• johnnyvento on November 4, 2012 at 14:23

        I’m not forgetting that. Non-profit does not mean lack of conflict of interest. If the owners of the research center want a particular result, then they will find a way to get it. This is not my original thought, many in the ancestral health community who are generally favorable to these people and their concept are putting this objection forth as a possible conflict of interest.

  7. Natalie on October 15, 2012 at 11:16

    What’s the 34% obesity rate based on, BMI? You have to remember then it can be misleading since it uses weight and height and doesn’t measure the actual body fat percentage. Someone like Arnold in his prime would be considered overweight. I believe Fat Head brought this to my attention for the first time.

    On the other hand, according to this CNN article, the obesity rate may be even higher than we think.

  8. Paul C on October 15, 2012 at 14:02

    ” and they eat too much because they eat the kinds of engineered foods that tend to be both psychologically addictive and dysregulating of appetite and fat storage and mobilization hormones”

    Add nutrient deficient to this, or is that part of disregulation. Personally I love the malnutrition argument for driving hunger, but am not sure how accurate that is. You can eat an excess of calories in flour, sugar, and corn, and still be driven to hunger because of a variety of missing nutrients, which has nothing to do with energy processing hormones, or is that way off base?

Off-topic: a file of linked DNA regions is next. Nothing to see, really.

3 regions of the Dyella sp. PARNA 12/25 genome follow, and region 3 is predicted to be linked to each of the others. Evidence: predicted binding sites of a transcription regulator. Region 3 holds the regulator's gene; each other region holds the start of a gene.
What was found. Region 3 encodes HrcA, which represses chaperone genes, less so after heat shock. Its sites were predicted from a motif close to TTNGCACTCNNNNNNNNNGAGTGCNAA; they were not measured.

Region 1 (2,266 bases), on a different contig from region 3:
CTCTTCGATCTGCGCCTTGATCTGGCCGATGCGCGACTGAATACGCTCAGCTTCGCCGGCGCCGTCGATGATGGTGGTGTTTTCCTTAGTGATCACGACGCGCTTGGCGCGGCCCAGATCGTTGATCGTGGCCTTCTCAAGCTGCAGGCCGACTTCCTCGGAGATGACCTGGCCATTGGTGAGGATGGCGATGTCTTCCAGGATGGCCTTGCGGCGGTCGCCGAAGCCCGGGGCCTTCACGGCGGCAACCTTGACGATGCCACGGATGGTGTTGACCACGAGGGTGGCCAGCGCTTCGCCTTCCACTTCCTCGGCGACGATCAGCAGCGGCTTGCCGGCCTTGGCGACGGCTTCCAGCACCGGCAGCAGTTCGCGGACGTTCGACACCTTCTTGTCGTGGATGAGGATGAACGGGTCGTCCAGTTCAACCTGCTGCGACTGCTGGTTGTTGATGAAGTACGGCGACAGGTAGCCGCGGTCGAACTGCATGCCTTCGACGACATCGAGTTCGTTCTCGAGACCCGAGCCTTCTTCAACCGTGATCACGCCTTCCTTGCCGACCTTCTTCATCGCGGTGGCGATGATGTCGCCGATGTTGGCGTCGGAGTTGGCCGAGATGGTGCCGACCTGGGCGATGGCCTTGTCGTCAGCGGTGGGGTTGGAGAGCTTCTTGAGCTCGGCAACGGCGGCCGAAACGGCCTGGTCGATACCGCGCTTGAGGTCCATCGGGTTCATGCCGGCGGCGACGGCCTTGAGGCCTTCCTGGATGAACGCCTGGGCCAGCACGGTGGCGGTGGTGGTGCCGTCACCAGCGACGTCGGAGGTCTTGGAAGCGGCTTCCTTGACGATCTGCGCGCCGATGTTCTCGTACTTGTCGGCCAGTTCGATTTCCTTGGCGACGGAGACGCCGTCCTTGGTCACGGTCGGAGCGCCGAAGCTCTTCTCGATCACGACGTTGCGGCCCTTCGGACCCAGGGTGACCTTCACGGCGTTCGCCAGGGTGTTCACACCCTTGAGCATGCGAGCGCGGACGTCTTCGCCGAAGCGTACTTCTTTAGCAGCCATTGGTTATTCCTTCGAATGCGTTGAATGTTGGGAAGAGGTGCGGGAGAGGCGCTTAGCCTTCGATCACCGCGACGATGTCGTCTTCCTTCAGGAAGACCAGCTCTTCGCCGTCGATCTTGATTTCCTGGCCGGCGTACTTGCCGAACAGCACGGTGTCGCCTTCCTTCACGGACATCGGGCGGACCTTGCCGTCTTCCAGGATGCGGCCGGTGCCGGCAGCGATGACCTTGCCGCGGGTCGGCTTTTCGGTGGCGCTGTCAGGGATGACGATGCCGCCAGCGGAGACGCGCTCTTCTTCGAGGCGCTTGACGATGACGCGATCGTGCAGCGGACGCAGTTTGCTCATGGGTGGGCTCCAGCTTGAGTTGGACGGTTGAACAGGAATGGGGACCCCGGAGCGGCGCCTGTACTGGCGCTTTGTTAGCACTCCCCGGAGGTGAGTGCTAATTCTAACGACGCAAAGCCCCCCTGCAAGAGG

• Richard Nikoley on October 15, 2012 at 14:49

      “Add nutrient deficient to this, or is that part of disregulation. Personally I love the malnutrition argument for driving hunger, but am not sure how accurate that is. You can eat an excess of calories in flour, sugar, and corn, and still be driven to hunger because of a variety of missing nutrients, which has nothing to do with energy processing hormones, or is that way off base?”

      Paul C: this is my chief interest. I’m experimenting with different highly nutritionally dense foods now to get my thinking straight. Just a trailer but you know what seems most profound in appetite regulation? Milk. It would make sense, however, in an evolutionary context. Funny thing about milk is the a little makes you want more, then more, then more–even at 2-4am. Once you have had enough, you have no desire for anything for 12 hours easy.

      This sort of thing will never be studied. You have to do it on your own.

  9. Galina on October 17, 2012 at 00:41

    I am in Russia at the moment. Still crowd looks strangely thin for me after Florida . Mothers walking with small children in park are thin, more than 90% of people in metro look thin or normal weight. May be some guys hide their beer and bread bellies with jackets, I don’t know. It is an autumn now, and there is a lot of critic of agiculture results in news – it is less productive and intense than in more developed countries. Even cows give less milk than the same breed in Holland . May be it is the secret? Of course, thin people are not perfectly healthy and their life expectansy is less than in the US.

  10. […] Then there's the multiple hypotheses approach: Nutrition Science Initiative (NuSI) and Multiple Alternative Hypotheses and Dr. Peter Attia and NuSI (Nutritions Science Initiative). […]